Ancients Behaving Badly: Conference Report
This week’s post is by Sofia Bianchi Mancini, one of our postgraduate research students in Classics at UWTSD Lampeter.
My name is Sofia Bianchi Mancini, I am in my final year of MRes in the department of Classics. My research focuses on an explanation of how shame could have been used as a manipulative technique in Attic orators such as Lysias, Demosthenes and Aeschines. My research embraces different disciplines such as Anthropology, Philosophy and Sociology.
On the 19th of November 2016, I was delighted to attend the fourth annual Universities in Wales Institute of Classics and Ancient History (UWICAH) Postgraduate Conference held at the University of Swansea. This year’s theme was: ‘ancients behaving badly’. This event offered postgraduates, who are currently studying at various Universities of the UK, an opportunity to present papers, which discussed the portrayal of unmoral and unethical behaviour in ancient times both in literary texts and iconographical representations. The conference further gathered together papers that discussed the bad conduct of the ancients in Greece and Rome and, across the centuries.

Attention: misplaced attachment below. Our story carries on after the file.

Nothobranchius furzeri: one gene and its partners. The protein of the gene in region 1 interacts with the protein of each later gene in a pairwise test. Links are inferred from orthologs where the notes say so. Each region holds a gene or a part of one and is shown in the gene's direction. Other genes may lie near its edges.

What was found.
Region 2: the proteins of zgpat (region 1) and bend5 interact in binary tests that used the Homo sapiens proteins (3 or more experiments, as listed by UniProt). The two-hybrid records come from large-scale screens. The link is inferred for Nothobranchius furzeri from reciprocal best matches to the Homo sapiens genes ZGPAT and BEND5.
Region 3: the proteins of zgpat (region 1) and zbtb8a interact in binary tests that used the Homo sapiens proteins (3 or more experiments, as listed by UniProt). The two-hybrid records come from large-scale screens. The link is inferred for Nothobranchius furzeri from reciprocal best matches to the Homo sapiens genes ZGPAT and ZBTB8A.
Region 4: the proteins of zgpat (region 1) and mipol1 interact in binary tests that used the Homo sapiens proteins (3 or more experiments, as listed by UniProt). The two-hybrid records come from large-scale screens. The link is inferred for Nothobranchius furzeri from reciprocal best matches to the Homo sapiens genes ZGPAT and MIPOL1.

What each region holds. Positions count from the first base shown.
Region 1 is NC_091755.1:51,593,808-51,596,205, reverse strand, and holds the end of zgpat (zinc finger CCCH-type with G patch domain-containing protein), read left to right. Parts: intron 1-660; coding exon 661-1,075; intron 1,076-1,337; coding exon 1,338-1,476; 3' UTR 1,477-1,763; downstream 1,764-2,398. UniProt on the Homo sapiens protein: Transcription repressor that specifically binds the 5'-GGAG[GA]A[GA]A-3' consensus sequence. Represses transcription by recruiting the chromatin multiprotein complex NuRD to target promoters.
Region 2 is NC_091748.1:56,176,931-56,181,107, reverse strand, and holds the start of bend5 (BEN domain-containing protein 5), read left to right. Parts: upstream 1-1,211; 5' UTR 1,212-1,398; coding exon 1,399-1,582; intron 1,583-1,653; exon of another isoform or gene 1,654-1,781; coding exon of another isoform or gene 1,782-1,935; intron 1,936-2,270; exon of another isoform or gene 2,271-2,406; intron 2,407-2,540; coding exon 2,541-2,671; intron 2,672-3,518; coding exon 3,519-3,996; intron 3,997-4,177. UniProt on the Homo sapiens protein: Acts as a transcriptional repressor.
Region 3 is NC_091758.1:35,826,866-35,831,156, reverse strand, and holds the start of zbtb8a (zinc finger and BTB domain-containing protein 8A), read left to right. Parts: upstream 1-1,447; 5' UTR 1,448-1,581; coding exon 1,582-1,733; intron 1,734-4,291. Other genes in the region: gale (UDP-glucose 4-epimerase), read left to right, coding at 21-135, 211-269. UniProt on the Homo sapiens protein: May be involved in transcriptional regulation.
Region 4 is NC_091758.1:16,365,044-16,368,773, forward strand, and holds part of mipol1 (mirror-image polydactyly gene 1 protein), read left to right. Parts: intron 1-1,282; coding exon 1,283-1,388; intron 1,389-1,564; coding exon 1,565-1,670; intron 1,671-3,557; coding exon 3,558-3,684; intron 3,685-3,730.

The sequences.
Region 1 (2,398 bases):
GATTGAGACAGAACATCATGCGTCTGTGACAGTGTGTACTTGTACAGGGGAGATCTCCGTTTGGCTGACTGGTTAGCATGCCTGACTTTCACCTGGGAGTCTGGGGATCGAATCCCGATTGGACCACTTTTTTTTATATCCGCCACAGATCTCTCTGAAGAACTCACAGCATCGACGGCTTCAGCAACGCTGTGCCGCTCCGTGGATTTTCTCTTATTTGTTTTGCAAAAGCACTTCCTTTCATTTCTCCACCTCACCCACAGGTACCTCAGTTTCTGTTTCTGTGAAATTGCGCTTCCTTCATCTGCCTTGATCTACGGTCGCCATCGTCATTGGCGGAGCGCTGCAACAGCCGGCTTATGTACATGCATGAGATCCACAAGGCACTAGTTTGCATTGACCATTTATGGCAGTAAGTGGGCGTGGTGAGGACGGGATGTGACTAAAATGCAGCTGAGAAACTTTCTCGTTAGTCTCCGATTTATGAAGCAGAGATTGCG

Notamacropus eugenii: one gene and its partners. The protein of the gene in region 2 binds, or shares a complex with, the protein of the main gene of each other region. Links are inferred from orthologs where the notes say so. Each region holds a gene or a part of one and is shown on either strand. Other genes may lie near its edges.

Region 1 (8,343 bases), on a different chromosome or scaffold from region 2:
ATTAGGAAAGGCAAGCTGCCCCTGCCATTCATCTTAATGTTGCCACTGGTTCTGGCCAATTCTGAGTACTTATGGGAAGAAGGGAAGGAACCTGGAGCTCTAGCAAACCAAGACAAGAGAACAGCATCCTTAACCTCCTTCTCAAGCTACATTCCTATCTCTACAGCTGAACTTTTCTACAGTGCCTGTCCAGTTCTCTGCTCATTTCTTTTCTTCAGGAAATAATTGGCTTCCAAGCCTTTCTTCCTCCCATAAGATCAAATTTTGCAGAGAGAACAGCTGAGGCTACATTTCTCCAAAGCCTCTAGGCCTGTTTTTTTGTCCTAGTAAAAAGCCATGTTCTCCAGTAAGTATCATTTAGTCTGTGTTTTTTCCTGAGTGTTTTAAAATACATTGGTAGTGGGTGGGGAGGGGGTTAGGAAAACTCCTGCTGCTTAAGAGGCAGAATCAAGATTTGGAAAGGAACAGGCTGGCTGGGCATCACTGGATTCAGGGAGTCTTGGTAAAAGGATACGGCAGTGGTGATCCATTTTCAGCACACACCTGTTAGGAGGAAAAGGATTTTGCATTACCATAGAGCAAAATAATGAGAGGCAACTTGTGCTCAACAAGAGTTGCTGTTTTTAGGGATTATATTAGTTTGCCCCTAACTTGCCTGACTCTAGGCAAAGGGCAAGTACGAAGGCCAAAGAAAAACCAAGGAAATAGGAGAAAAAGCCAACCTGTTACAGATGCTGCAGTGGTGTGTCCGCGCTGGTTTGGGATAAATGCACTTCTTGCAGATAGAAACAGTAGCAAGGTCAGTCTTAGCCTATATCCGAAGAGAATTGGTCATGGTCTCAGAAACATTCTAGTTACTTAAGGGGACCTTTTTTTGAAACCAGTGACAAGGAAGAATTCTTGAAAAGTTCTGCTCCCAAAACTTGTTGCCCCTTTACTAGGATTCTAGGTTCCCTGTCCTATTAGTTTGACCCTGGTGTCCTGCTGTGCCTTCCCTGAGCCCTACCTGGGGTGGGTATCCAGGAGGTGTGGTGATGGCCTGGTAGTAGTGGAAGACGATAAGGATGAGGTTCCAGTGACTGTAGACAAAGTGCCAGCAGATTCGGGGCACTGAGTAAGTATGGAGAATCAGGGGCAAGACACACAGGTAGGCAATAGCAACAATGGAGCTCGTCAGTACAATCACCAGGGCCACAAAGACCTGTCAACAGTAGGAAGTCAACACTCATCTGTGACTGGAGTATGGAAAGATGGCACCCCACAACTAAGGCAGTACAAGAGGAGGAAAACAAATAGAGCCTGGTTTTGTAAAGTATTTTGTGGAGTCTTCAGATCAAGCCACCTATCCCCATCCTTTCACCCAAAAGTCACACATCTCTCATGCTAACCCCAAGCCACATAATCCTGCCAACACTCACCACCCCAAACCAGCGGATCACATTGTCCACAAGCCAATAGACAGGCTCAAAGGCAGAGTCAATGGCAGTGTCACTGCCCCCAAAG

I had the opportunity to present a paper, which focused on the explanation of honour, shame and outrage in Demosthenes’ Against Conon. Since such an oration will be one of the speeches that I will analyse in my MRes dissertation, the conference speech allowed me to collect my ideas and gather important suggestions and advices made by other students and lecturers. The conference itself also served as an important opportunity to exchange information about the ancient world that may be always useful in future. I also found particularly useful the session held by Dr. Evelien Brake on Postgraduate CV building. It was a great opportunity to receive some tips in how to build an academic CV.
With my conference paper, I hope to have proved how we can give a new approach to the study of the Demosthenic oration Against Conon. This paper was a challenge since we are not in possession of modern scholarship that can help us with the analysis of the speech under the social values of honour and shame.
I would like to thank the conference’s organiser Alex Ferron who worked really hard to host the event at the University of Swansea and all those who attended the conference. I would also like to thank Alex Ferron for giving me and Chris Fleming advices on how to organise the fifth annual UWICAH’s meeting, which will be my and Chris Fleming’s pleasure to hold next year in Lampeter.
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